Grade 8 was the best year of my life. My body had completely healed, I was in great shape from the volleyball camps I attended over the summer and I was surrounded by tons of new friends. Not only did I make first string on my school team, but I was also accepted into one of our city’s top volleyball clubs! I started gymnastics again and after a few classes was invited to join the competitive tramp and tumbling team! I felt invincible, as if the cancer had never even happened. My oncology checkups and hospital visits were now months apart. I was totally myself again and in control of my life. I would cherish the memories from this year dearly through the dark times that lay ahead.

This year was special because I fulfilled my “Make-A-Wish” trip to the Grammy’s award show in LA. My family and I got all dressed up, our hair and makeup done, and walked the red carpet! (Actually to the side of the red carpet, but still very close to the stars lol) The day before the show I was invited onto the red carpet and interviewed by ET Canada. Best part of the night was the performance by Eminem, Lil’ Wayne and Drake! We were also given tickets to Disneyland and a VIP tour of the Warner Bros. Studio lot. It was an awesome trip and I can’t think the Children’s Make-A-Wish foundation enough and all who give/support this worth while charity.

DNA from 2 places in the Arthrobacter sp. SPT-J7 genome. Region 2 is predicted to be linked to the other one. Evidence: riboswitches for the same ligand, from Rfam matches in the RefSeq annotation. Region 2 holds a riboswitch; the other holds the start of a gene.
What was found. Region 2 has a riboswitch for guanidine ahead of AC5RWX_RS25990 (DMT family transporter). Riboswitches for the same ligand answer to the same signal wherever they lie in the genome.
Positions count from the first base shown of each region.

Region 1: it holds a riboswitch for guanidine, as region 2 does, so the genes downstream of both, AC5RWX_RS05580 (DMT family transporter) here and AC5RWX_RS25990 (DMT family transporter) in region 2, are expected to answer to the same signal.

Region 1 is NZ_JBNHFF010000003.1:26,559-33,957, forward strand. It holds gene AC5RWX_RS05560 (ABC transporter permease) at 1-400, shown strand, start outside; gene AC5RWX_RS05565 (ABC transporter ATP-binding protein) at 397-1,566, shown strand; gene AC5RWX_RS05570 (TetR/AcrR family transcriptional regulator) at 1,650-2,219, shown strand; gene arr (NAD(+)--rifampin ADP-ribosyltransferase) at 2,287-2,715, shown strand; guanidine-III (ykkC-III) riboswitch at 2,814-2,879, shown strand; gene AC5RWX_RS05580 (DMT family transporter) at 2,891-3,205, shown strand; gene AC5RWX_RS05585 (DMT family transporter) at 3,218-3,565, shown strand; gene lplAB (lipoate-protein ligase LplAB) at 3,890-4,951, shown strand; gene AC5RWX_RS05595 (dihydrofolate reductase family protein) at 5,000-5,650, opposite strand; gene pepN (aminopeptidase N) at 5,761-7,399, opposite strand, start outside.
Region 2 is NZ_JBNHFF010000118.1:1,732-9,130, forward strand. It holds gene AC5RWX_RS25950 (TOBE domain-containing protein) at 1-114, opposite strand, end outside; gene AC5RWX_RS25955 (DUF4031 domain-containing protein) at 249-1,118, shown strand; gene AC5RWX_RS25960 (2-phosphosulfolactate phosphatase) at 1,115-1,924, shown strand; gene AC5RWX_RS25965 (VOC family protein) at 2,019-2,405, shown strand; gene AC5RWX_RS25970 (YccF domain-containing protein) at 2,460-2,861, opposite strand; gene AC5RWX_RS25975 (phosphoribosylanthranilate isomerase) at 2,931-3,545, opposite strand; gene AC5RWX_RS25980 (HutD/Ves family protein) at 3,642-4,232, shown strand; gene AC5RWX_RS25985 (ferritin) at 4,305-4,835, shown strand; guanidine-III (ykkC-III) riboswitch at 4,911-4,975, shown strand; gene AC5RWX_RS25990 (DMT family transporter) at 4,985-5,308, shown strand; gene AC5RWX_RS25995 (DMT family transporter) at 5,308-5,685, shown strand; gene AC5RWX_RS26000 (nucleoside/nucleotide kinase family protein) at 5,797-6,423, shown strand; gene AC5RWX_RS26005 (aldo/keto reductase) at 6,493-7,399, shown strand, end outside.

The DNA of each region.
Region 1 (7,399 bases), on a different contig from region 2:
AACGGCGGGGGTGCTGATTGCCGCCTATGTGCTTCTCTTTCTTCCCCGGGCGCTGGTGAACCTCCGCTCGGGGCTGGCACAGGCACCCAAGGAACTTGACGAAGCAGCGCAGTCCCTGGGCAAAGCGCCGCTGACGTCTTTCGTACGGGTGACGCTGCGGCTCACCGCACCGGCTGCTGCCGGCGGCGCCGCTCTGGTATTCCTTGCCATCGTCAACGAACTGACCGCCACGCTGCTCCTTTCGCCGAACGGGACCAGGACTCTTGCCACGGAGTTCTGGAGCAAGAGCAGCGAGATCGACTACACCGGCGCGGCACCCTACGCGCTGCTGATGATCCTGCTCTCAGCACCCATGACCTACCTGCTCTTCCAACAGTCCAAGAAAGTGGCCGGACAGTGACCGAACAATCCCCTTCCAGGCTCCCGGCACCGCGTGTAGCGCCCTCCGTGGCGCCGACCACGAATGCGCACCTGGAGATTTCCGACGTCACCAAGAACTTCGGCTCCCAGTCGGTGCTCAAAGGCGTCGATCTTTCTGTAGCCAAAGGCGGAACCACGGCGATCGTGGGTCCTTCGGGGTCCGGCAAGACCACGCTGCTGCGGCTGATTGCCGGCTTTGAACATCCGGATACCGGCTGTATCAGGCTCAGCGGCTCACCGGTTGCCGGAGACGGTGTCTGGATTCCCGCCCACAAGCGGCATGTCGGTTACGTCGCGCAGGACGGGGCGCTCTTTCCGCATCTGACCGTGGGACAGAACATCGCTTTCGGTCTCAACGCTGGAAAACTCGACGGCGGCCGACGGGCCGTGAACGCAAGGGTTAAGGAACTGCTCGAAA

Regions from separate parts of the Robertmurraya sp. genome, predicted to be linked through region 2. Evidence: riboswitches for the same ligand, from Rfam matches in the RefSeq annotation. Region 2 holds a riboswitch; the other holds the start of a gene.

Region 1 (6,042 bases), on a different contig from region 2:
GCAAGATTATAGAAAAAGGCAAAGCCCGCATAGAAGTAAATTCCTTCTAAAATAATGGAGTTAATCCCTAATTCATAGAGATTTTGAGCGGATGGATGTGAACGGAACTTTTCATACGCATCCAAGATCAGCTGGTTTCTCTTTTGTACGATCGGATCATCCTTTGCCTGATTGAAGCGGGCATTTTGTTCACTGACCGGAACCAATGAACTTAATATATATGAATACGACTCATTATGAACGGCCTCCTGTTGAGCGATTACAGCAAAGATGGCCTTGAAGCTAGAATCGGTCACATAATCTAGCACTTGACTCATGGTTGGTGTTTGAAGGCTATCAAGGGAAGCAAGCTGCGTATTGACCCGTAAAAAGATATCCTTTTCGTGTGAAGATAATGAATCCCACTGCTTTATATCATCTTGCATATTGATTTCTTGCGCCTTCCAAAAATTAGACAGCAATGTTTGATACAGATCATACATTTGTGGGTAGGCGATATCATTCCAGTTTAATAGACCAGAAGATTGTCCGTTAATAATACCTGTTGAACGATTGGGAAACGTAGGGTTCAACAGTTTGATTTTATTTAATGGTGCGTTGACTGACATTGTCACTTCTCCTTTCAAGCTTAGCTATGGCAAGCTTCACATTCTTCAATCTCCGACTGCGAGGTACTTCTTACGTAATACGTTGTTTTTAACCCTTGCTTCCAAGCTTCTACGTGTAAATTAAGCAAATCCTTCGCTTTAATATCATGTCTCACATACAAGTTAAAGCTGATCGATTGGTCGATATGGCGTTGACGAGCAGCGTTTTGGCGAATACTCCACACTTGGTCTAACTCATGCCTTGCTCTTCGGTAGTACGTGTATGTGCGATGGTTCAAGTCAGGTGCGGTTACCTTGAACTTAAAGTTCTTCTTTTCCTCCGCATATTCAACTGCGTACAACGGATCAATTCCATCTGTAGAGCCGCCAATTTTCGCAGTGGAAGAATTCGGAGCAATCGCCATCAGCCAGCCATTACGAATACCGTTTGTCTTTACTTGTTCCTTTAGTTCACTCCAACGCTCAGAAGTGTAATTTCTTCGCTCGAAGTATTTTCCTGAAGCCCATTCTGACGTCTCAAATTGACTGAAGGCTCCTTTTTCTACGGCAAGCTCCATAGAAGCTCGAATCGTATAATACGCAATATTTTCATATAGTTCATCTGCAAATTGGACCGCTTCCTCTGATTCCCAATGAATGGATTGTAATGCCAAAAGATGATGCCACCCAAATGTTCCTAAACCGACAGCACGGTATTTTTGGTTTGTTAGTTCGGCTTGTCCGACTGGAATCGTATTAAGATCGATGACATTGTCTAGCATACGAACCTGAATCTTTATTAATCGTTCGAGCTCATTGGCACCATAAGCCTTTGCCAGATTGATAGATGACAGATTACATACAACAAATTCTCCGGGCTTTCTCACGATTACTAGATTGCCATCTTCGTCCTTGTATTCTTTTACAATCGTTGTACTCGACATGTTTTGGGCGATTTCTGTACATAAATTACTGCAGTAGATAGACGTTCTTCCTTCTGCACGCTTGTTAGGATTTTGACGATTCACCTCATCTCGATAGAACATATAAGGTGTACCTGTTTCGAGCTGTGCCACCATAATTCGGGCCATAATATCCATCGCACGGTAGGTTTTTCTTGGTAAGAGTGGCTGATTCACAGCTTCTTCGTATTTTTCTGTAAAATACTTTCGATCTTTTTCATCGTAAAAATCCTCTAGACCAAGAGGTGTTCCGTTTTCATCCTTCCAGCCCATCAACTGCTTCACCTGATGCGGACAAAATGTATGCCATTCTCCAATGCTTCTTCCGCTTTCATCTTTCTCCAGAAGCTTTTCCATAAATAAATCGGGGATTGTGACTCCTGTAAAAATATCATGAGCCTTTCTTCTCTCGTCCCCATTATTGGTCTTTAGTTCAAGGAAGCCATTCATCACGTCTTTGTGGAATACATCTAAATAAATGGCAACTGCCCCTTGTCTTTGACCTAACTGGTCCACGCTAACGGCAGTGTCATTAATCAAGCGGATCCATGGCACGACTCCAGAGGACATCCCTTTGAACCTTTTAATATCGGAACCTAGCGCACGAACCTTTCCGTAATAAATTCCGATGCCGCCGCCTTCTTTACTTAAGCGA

In the fall of grade 9 (October) my cancer relapsed. I was having lower back pain which brought me into the hospital where I was told the news. I cried not out of fear for what was to come, but for the life I had to leave behind -again. I would miss the entire school year as I was constantly hospitalized for chemotherapy treatments and too weak to attend. 

When the cancer returns it has to be treated more aggressively. I would also need a bone marrow transplant to save my life. My siblings were tested but sadly not a match. The world database was checked but again, no match. To keep my cancer at bay I did chemotherapy every month while I waited for there to be a potential donor, as well as looking at other options and alternative approaches.